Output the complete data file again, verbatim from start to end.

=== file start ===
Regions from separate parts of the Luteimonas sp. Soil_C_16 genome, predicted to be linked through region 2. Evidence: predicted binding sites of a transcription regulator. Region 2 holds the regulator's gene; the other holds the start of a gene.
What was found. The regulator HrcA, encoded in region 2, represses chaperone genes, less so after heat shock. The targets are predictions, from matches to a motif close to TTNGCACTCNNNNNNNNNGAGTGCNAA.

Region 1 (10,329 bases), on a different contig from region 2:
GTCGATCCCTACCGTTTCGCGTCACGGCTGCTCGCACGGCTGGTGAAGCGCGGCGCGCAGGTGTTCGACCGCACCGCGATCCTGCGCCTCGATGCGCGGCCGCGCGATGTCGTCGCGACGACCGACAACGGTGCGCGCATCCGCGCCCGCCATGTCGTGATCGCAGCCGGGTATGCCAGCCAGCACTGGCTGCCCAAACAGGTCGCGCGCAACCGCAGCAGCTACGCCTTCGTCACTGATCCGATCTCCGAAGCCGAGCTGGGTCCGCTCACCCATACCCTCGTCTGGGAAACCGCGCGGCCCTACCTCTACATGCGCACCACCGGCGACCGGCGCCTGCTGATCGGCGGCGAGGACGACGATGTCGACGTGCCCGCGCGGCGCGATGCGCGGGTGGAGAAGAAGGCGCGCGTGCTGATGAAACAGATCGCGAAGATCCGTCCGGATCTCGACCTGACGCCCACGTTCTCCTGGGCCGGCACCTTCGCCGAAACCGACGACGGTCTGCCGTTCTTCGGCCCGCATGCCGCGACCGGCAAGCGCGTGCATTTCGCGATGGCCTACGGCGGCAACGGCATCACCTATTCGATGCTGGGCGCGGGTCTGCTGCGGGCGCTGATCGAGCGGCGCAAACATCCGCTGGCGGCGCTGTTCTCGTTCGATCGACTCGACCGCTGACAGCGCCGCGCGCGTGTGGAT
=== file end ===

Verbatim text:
Regions from separate parts of the Luteimonas sp. Soil_C_16 genome, predicted to be linked through region 2. Evidence: predicted binding sites of a transcription regulator. Region 2 holds the regulator's gene; the other holds the start of a gene.
What was found. The regulator HrcA, encoded in region 2, represses chaperone genes, less so after heat shock. The targets are predictions, from matches to a motif close to TTNGCACTCNNNNNNNNNGAGTGCNAA.

Region 1 (10,329 bases), on a different contig from region 2:
GTCGATCCCTACCGTTTCGCGTCACGGCTGCTCGCACGGCTGGTGAAGCGCGGCGCGCAGGTGTTCGACCGCACCGCGATCCTGCGCCTCGATGCGCGGCCGCGCGATGTCGTCGCGACGACCGACAACGGTGCGCGCATCCGCGCCCGCCATGTCGTGATCGCAGCCGGGTATGCCAGCCAGCACTGGCTGCCCAAACAGGTCGCGCGCAACCGCAGCAGCTACGCCTTCGTCACTGATCCGATCTCCGAAGCCGAGCTGGGTCCGCTCACCCATACCCTCGTCTGGGAAACCGCGCGGCCCTACCTCTACATGCGCACCACCGGCGACCGGCGCCTGCTGATCGGCGGCGAGGACGACGATGTCGACGTGCCCGCGCGGCGCGATGCGCGGGTGGAGAAGAAGGCGCGCGTGCTGATGAAACAGATCGCGAAGATCCGTCCGGATCTCGACCTGACGCCCACGTTCTCCTGGGCCGGCACCTTCGCCGAAACCGACGACGGTCTGCCGTTCTTCGGCCCGCATGCCGCGACCGGCAAGCGCGTGCATTTCGCGATGGCCTACGGCGGCAACGGCATCACCTATTCGATGCTGGGCGCGGGTCTGCTGCGGGCGCTGATCGAGCGGCGCAAACATCCGCTGGCGGCGCTGTTCTCGTTCGATCGACTCGACCGCTGACAGCGCCGCGCGCGTGTGGAT